Jump to ContentJump to Main Navigation
Ireland: A New Economic History 1780–1939$
Users without a subscription are not able to see the full content.

Cormac Gráda Ó

Print publication date: 1995

Print ISBN-13: 9780198205982

Published to Oxford Scholarship Online: October 2011

DOI: 10.1093/acprof:oso/9780198205982.001.0001

Show Summary Details
Page of

PRINTED FROM OXFORD SCHOLARSHIP ONLINE (www.oxfordscholarship.com). (c) Copyright Oxford University Press, 2019. All Rights Reserved. Under the terms of the licence agreement, an individual user may print out a PDF of a single chapter of a monograph in OSO for personal use (for details see www.oxfordscholarship.com/page/privacy-policy).date: 22 July 2019

Industry, c. 1780–1914: An Overview

Industry, c. 1780–1914: An Overview

(p.273) 12 Industry, c. 1780–1914: An Overview
Ireland: A New Economic History 1780–1939

Cormac Ó Gráda

Oxford University Press

The common perception of 19th-century Ireland is of an economy overwhelmingly dominated by agriculture. This squares poorly with the census of 1821, where over two-fifths of Irishmen and Irishwomen declaring an occupation were ‘chiefly employed in trades, manufactures, or handicraft’. Nor was non-agricultural employment confined to the northeast. Aside from rural proto-industry, late 18th-century Irish cities and towns contained hundreds of factories and workshops, embodying traditional and modern technologies. The new inventions of the Industrial Revolution caught on quickly in Ireland. In addition, more traditional industries such as glass- and paper-making, the production of woollens and silks, printing, shipbuilding, sugar refining, milling, tanning, brewing, and distilling were important, though they catered largely for local markets. Many of them faced decline in the following century or so. This chapter outlines the history of some of these industries.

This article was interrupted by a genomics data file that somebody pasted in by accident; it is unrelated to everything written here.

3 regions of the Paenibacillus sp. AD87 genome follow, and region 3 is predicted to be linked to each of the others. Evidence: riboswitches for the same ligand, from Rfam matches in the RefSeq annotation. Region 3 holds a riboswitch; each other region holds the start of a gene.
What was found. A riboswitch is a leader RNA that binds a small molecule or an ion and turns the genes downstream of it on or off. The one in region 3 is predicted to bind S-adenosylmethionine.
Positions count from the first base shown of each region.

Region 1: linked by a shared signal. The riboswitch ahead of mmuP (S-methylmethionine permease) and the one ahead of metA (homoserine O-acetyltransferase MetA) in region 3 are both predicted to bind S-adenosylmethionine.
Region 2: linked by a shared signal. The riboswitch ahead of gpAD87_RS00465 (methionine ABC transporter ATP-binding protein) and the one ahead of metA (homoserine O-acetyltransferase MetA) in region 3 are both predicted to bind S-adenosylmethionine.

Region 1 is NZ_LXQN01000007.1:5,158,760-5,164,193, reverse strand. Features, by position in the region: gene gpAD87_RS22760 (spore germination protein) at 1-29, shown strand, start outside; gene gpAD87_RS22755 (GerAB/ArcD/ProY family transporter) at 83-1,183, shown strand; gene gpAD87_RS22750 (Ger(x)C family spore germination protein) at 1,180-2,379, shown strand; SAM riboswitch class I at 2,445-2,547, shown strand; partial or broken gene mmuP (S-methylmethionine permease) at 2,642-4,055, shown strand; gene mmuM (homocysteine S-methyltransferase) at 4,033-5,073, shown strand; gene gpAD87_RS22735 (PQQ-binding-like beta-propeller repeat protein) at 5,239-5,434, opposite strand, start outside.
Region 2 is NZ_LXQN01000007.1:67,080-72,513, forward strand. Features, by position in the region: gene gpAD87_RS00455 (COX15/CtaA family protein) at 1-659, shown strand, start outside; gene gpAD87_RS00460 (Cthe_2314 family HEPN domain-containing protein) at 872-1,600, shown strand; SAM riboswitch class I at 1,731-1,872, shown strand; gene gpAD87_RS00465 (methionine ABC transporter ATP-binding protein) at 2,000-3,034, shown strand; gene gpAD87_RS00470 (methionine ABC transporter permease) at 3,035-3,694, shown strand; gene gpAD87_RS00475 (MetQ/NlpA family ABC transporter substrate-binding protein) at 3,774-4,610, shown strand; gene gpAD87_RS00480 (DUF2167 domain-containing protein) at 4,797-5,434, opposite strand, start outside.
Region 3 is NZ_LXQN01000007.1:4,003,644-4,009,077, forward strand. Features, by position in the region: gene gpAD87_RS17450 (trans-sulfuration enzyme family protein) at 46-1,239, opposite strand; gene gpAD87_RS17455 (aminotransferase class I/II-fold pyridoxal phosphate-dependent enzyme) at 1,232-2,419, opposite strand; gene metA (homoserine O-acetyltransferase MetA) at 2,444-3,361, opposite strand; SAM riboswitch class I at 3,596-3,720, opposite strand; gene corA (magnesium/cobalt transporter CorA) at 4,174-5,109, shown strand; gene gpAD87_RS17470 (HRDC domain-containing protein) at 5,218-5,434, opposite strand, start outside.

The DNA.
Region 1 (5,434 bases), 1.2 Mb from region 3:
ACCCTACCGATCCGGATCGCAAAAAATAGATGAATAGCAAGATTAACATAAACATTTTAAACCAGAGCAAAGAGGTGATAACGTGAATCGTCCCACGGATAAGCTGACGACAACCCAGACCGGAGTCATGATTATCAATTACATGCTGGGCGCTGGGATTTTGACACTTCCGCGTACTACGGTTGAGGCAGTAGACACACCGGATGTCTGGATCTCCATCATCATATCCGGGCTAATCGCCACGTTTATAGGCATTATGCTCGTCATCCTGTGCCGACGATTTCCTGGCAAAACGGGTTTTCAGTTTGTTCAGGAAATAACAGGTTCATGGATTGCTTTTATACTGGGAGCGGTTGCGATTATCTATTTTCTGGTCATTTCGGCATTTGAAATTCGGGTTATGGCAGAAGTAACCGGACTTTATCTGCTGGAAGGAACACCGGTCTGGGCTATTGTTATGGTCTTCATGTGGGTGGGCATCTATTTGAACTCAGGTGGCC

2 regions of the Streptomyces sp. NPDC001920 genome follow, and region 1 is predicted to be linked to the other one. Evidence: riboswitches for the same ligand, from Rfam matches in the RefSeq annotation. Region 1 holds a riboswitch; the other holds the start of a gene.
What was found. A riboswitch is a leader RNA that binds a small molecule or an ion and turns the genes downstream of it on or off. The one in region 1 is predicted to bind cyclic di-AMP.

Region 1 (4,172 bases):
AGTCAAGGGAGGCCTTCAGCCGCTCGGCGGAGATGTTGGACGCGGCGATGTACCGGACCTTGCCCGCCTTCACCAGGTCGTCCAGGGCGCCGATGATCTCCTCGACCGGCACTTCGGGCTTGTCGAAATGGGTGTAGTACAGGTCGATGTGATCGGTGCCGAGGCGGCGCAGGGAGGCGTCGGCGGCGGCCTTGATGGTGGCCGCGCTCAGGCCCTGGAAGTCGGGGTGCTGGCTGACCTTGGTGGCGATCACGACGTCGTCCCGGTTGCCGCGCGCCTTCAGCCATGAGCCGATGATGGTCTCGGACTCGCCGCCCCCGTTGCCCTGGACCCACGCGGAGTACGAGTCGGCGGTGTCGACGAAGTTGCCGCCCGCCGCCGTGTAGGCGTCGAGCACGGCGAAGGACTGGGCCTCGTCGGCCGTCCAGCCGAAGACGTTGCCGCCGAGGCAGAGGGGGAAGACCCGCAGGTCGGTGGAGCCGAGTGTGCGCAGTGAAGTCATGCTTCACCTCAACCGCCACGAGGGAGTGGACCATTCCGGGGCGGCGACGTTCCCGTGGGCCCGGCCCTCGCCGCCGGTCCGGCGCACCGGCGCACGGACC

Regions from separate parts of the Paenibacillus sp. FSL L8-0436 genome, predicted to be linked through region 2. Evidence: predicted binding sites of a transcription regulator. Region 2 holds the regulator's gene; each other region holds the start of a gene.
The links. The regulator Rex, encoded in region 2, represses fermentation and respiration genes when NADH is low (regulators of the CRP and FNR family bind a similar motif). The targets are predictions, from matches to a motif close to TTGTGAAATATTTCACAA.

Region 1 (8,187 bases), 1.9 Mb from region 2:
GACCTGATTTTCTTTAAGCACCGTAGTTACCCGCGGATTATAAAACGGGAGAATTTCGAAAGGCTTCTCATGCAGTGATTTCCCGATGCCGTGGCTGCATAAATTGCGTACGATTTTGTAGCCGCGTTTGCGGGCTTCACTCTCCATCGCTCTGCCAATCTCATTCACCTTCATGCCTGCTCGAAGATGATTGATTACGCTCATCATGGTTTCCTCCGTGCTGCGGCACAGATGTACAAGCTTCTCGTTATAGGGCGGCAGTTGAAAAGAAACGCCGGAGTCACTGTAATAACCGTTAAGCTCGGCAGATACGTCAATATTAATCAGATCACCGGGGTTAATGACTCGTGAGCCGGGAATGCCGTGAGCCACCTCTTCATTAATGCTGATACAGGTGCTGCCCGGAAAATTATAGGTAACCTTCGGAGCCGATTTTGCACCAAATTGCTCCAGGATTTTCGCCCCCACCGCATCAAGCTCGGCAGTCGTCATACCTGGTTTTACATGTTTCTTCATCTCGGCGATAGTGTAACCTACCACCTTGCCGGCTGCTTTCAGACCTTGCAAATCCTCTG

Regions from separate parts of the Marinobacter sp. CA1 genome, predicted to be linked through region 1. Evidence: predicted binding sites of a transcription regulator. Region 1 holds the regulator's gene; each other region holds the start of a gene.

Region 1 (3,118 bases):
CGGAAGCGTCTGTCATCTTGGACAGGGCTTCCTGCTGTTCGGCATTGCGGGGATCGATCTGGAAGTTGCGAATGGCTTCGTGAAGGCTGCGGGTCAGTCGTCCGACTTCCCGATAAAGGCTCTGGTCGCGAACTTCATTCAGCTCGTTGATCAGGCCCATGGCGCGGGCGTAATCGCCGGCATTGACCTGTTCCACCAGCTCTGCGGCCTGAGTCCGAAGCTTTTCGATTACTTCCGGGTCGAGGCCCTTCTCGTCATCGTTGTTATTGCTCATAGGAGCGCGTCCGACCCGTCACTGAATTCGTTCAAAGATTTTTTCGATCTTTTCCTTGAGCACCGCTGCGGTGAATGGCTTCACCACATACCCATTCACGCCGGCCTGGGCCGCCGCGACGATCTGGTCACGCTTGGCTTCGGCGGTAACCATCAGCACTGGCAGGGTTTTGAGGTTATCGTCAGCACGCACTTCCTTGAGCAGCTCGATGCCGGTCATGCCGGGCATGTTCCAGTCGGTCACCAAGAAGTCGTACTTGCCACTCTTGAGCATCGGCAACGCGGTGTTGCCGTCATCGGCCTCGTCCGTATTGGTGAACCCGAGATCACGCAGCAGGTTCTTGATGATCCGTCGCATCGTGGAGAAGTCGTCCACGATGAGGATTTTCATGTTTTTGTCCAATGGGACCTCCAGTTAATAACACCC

Keywords:   Ireland, industries, trades, manufactures, handicraft, Industrial Revolution, factories, shipbuilding, printing, milling

Oxford Scholarship Online requires a subscription or purchase to access the full text of books within the service. Public users can however freely search the site and view the abstracts and keywords for each book and chapter.

Please, subscribe or login to access full text content.

If you think you should have access to this title, please contact your librarian.

To troubleshoot, please check our FAQs , and if you can't find the answer there, please contact us .